Not all Lancaster Colony's acquisitions were successful. One effort doomed to failure was a 1977 attempt to buttress glass-manufacturing operations through the &Dollar;45 million purchase of the Columbus-based Federal Glass Division of the Federal Paper Board Company. The deal fell under the scrutiny of the Federal Trade Commission, which regarded the purchase as providing Lancaster Colony with an unfair competitive advantage. The FTC eventually allowed the purchase to proceed on the grounds that it would provide hundreds of needed jobs for the community. Still, the company faced further difficulties. The subject of wages for unskilled workers brought an impasse, as the American Flint Glass Workers Union insisted on the wages equal to those paid by the previous owners. Lancaster Colony concluded that it could not pay the same wage and still make a profit, and, on this sour note, the deal was finally scrapped in 1979.

Although sales figures for many of Lancaster Colony's products dipped due to an economic recession in the early 1980s, its automotive products division actually benefited during this period. Nearly thirty percent of the division's 1982 inventory was shipped to Ford, General Motors, and Chrysler, even though the market for new automobile equipment was declining. On the other hand, the automotive "aftermarket" grew, as many drivers passed up new cars, choosing instead to refurbish their older vehicles with relatively inexpensive accessories, of which car mats were a prime example. Both channels were an important earning force for the company, bringing in &Dollar;105 million in sales for 1982 alone.

The specialty foods division also maintained profitability. By the end of fiscal 1982 11.5 percent of company profits came from frozen pies, partially baked frozen breads, noodles (courtesy of Inn Maid Products, acquired in 1981) and salad dressings. Lancaster Colony continued to look for ways to expand in the food market. Just as they had opened new vistas in Texas by buying Loma Housewares, they now chose to enter the Atlantic seaboard area by acquiring a local manufacturer. In 1983 New York-based Pfeiffer salad dressing operations, previously a subsidiary of Hunt-Wesson Foods, joined the Lancaster Colony lineup.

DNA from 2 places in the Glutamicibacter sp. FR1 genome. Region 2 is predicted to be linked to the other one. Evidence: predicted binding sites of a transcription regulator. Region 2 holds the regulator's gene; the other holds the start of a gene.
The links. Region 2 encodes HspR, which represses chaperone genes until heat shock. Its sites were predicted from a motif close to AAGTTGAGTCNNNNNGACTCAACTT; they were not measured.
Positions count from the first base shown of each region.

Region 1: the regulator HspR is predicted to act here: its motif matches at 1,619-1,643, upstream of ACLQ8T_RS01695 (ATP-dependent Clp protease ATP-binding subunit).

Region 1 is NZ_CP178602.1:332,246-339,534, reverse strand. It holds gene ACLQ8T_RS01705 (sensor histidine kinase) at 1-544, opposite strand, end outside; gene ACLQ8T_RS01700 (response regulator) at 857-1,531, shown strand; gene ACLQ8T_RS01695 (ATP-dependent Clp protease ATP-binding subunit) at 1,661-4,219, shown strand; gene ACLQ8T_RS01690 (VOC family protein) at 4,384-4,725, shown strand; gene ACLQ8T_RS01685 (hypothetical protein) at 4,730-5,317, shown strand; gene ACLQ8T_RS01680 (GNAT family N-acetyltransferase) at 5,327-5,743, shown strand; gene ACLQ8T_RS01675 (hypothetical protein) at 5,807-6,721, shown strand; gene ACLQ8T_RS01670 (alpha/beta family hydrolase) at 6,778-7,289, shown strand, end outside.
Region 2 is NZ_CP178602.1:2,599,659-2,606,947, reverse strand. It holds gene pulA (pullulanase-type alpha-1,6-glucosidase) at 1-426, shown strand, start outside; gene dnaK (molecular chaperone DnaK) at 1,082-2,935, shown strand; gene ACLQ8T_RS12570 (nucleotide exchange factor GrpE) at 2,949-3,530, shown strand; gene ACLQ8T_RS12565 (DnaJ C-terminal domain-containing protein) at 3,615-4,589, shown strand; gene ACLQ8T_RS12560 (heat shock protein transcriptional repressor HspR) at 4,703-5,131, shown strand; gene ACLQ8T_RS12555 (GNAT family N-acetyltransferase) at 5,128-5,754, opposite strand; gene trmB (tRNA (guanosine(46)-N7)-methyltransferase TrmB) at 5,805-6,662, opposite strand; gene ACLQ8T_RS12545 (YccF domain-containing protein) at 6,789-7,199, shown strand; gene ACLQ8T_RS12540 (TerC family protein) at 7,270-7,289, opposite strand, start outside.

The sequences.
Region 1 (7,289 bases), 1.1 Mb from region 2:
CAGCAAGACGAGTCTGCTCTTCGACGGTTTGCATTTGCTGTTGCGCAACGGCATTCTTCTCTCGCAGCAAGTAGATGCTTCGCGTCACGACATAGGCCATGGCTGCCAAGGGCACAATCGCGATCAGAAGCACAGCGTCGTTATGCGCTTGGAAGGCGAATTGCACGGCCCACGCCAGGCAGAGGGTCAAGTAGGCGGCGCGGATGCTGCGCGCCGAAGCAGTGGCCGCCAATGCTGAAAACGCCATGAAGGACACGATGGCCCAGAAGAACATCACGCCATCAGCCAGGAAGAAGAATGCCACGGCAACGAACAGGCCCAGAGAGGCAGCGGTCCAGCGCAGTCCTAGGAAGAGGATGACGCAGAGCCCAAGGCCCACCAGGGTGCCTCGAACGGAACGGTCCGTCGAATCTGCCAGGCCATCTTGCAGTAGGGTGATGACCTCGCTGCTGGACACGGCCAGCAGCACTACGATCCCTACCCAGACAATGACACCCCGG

While most products were finding ready markets, cookware, which had comprised 12 percent of houseware sales and ten percent of profits in 1982, began to lose steam in the mid-1980s. In 1985, the housewares division lost &Dollar;3.05 million on sales of &Dollar;160.4 million. These losses prompted a major restructuring in 1986, to allow for the closing of several facilities, and the consolidation of Housewares and Candles into a single unit under a single team.

Furthermore, due to overseas competition, the company closed the Fostoria Glass plant in West Virginia, but kept the name to be used on products from other facilities. By the end of March, production had ceased at National Glove Inc. in Mount Sterling, Ohio. The Loma Housewares plant in Texas was the next to go, along with the Barr, Inc. unit at Sandusky Ohio, where inflatable plastic balls, rubber bumper parts, and automobile components had been produced. Such products remained lucrative, however, and their production was moved to other manufacturing facilities, the automotive parts now coming from the plant in Coshocton, Ohio, where rubber housewares had originally been made. The Nelson McCoy Pottery Company, a 1974 acquisition, was sold to a Columbus-based group headed by Intercoastal Investments Corporation.